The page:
35. The process as set forth in claim 32 wherein the pressure in the fluidized bed reactor is from about 3 bar to about 8 bar.
36. The process as set forth in claim 32 wherein the concentration (by volume) of dichlorosilane in the first feed gas is at least about 150% greater than the concentration (by volume) of dichlorosilane in the second feed gas.
37. The process as set forth in claim 32 wherein the average residence time of gas introduced into the fluidized bed reactor is from about 1 second to about 12seconds.
38. The process as set forth in claim 32 wherein at least about 175 kg/hr of silicon deposits on the silicon particles per square meter of fluidized bed reactor cross-section.
39. The process as set forth in claim 32 wherein the second feed gas comprises less than about 1% by volume dichlorosilane.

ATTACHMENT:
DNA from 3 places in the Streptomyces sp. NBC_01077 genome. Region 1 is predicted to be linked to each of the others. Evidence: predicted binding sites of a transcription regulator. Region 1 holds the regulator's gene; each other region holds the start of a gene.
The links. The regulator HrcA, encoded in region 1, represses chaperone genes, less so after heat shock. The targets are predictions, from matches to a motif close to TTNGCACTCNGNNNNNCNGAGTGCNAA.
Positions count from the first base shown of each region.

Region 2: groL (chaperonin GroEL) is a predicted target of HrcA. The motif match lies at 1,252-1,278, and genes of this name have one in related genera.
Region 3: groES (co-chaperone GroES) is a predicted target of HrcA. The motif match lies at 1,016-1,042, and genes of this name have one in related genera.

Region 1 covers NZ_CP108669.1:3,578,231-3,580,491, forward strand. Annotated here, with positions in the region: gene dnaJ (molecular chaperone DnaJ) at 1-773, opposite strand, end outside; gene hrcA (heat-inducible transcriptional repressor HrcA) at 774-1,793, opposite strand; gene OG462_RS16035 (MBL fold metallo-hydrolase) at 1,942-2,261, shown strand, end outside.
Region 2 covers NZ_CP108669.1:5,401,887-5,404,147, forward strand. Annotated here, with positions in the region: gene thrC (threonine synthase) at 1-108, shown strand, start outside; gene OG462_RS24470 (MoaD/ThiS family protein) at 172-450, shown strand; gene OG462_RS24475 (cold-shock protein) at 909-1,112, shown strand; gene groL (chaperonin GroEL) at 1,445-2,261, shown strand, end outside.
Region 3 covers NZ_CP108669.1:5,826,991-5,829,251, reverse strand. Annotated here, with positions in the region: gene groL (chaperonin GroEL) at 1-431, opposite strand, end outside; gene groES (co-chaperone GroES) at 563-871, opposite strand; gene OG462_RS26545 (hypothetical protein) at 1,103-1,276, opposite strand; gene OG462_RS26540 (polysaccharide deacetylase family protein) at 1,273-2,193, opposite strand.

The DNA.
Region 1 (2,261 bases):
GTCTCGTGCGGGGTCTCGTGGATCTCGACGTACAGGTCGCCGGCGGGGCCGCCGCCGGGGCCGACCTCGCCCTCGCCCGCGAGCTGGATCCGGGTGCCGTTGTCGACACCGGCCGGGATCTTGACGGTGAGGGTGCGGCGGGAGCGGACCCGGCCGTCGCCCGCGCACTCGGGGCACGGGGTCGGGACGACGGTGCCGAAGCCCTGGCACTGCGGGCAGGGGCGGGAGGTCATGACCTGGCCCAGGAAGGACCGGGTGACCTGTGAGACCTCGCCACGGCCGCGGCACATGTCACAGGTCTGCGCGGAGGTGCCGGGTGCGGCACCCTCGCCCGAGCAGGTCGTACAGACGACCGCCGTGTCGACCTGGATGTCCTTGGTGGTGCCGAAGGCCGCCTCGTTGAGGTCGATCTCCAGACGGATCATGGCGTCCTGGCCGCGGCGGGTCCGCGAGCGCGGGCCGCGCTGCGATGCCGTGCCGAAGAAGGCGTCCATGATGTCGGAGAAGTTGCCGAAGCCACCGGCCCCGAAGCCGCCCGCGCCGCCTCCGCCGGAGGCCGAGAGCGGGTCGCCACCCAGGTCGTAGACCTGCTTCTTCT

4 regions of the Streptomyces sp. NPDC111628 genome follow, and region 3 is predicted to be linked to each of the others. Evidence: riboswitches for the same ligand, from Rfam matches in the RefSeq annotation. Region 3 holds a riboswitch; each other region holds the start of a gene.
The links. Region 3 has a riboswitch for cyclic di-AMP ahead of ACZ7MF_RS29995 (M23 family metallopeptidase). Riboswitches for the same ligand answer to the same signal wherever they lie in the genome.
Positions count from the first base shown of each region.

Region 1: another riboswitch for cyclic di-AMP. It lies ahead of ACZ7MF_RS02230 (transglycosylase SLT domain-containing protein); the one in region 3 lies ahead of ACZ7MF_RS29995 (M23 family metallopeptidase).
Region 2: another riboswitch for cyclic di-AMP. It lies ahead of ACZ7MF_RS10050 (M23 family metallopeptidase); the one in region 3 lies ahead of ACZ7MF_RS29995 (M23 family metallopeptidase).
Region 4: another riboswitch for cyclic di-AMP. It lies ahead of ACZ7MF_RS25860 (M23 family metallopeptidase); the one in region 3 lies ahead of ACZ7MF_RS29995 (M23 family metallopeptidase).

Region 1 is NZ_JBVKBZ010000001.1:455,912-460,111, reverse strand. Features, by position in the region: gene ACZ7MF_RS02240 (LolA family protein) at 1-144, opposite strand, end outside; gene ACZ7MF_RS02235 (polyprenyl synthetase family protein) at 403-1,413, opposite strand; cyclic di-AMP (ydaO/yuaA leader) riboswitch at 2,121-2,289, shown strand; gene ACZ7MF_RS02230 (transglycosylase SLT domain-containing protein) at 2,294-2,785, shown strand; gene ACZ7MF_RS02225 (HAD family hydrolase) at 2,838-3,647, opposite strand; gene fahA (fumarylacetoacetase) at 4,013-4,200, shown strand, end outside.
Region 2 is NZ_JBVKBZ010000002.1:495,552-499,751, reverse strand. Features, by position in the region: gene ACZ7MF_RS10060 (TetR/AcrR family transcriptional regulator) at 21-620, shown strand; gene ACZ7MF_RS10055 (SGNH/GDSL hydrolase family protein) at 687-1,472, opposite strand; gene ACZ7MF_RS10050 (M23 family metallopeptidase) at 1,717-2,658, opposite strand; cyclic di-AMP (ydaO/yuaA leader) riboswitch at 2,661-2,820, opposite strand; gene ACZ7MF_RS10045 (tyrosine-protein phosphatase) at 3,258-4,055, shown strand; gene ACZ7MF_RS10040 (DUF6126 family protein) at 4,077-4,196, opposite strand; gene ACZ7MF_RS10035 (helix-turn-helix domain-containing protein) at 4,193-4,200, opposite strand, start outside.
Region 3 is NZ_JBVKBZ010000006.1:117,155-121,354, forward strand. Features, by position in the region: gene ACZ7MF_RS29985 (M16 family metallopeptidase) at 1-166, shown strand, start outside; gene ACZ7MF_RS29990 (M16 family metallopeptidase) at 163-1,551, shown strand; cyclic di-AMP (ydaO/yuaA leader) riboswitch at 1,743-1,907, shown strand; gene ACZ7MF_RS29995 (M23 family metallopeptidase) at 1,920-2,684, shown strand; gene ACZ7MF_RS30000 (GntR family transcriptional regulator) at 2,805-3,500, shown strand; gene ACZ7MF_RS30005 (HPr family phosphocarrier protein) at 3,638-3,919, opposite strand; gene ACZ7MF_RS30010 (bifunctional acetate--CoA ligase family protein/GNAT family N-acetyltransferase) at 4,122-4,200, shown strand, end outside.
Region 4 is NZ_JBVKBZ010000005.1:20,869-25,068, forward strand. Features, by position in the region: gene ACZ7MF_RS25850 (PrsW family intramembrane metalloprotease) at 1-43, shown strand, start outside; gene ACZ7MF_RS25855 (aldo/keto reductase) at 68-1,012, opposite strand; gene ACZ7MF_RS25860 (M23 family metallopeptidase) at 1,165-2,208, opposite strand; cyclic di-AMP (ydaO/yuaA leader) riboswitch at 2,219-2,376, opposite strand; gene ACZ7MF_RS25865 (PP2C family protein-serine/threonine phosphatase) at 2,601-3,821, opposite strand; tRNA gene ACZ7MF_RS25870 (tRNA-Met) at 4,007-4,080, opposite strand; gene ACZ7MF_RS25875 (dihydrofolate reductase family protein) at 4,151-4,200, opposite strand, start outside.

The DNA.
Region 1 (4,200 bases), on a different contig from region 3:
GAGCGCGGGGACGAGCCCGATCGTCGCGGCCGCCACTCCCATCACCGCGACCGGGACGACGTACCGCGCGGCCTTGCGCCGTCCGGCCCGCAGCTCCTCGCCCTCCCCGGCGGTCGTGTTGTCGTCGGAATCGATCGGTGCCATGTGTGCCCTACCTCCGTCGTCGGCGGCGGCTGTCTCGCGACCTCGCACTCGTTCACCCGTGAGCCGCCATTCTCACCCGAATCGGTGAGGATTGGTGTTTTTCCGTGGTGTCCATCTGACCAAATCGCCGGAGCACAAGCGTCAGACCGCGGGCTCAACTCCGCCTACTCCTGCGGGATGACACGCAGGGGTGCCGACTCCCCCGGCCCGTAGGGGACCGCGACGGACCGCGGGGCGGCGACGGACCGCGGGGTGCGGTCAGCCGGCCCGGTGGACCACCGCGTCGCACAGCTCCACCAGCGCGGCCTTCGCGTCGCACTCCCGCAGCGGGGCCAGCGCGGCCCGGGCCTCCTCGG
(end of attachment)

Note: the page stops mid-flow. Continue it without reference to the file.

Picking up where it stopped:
40. The process as set forth in claim 32 wherein the second feed gas consists essentially of compounds other than dichlorosilane.
41. The process as set forth in claim 32 wherein the second feed gas consists essentially of one or more compounds selected from the group consisting of silicon tetrachloride, hydrogen, argon and helium.
42. The process as set forth in claim 32 wherein the first feed gas comprises at least about 95% by volume dichlorosilane.
43. The process as set forth in claim 32 wherein the overall concentration of dichlorosilane in the first feed gas and the second feed gas is at least about 50% by volume.
44. The process as set forth in claim 32 wherein the conversion of dichlorosilane in the fluidized bed reactor is from about 60% to about 98%.
45. The process as set forth in claim 32 wherein the selectivity toward deposited silicon is at least about 40%.
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US10442694B2 (en) * 2011-09-30 2019-10-15 Corner Star Limited Production of polycrystalline silicon by the thermal decomposition of silane in a fluidized bed reactor
US20150117845A1 (en) * 2013-10-30 2015-04-30 Atomic Energy Council-Institute Of Nuclear Energy Research Hybrid heating apparatus applicable to the moving granular bed filter